Wellington Port facts and information. Car Shipping Services to Wellington
Shipping your car to Wellington, New Zealand? Find info on the facts and history of the port of Wellington.
Wellington Port (New Zealand)
The Port of Wellington lies on the southern tip of New Zealand's North Island, 125 kilometers west of Port Nelson. New Zealand's capital city, Wellington, is in the geographical centre of the country. While CentrePort is the only port able to offer delivery anywhere in New Zealand within 24 hours.
New Zealand's aboriginal people, the Maori, knew Wellington as Te Upoko o te Ika a Maui, meaning "the head of Maui's fish", the port being the mouth of the fish. The European name, Wellington, came from Arthur Wellesley, first Duke of Wellington and British Prime Minister.
Large-scale land reclamation began in the middle of the 19th century, to build the city and harbour. A massive earthquake in 1855 raised a tidal swamp to the north west of the new city, which was later reclaimed to provide road and rail connections. The Wellington Harbour Board was established in 1880. Land reclamation and the building of wharves continued into the 20th century.
Roll-on/roll-off cargo handling methods were introduced in the 1960s, resulting in the Wellington Harbour Container Terminal, where the first container ship berthed on 19 June 1971.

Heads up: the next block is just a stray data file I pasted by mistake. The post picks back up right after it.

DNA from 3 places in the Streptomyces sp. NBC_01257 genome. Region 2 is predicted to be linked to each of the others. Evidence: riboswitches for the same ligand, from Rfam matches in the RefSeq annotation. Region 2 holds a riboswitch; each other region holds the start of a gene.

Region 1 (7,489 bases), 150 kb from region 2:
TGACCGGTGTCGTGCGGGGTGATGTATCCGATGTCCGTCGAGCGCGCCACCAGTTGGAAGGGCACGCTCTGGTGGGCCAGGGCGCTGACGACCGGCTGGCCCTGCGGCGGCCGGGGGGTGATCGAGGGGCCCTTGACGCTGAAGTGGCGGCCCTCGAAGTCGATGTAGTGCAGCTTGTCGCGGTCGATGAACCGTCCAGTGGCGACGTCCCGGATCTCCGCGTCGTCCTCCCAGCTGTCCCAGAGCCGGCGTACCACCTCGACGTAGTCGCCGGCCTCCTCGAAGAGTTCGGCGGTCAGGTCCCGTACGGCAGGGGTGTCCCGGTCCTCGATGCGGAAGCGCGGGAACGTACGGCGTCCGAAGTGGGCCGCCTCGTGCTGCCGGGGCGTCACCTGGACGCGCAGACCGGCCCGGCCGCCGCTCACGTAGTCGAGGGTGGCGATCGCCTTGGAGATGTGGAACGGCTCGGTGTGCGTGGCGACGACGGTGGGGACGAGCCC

The Port of Wellington is operated by CentrePort Wellington, a private company.
CentrePort offers facilities for general cargo and roll-on/roll-off car shipping services. The Port handles approximately 4,200 ships per year.
Major cargoes handled are:
- • Forestry products (logs, veneer, and pulp)
- • Petrol and chemicals
- • Cement
- • Wheat
- • Fruit
- • Soda ash
- • Vehicles
The Port has a fully equipped container terminal and cargo wharves. Ten wharves are adjacent to the city business centre. There are dedicated coal and oil wharves and general cargo wharves. The port has cold storage and specialist storage for bulk powders, liquids, chemicals and petroleum. There are facilities for container storage and repair, and a packing/unpacking service is available. While stevedoring services are provided by a third party company.
Overseas berths are generally equipped with four to six cranes, a fixed 10-ton hydraulic crane and a floating crane with lifting capacity of up to 80 tons are available.
Investment in communications technology is on-going. The Port's interface Centric provides real time tracking of cargo movements, allowing customs and shipping companies to monitor cargo through the release process.
Facts of Interest
- • The container terminal covers 23 hectares and is capable of holding 6,284 containers.
- • CentrePort operates three tugs, Toia, Ngahue and Tiaki to manoeuvre ships into and away from berths. Occasionally, members of the public are able to enjoy leisure trips on the tugs.
- • The city of Wellington lies on three fault lines and experiences regular small tremors, but quakes large enough to cause significant damage are expected by geoscientists only every 500 years or so.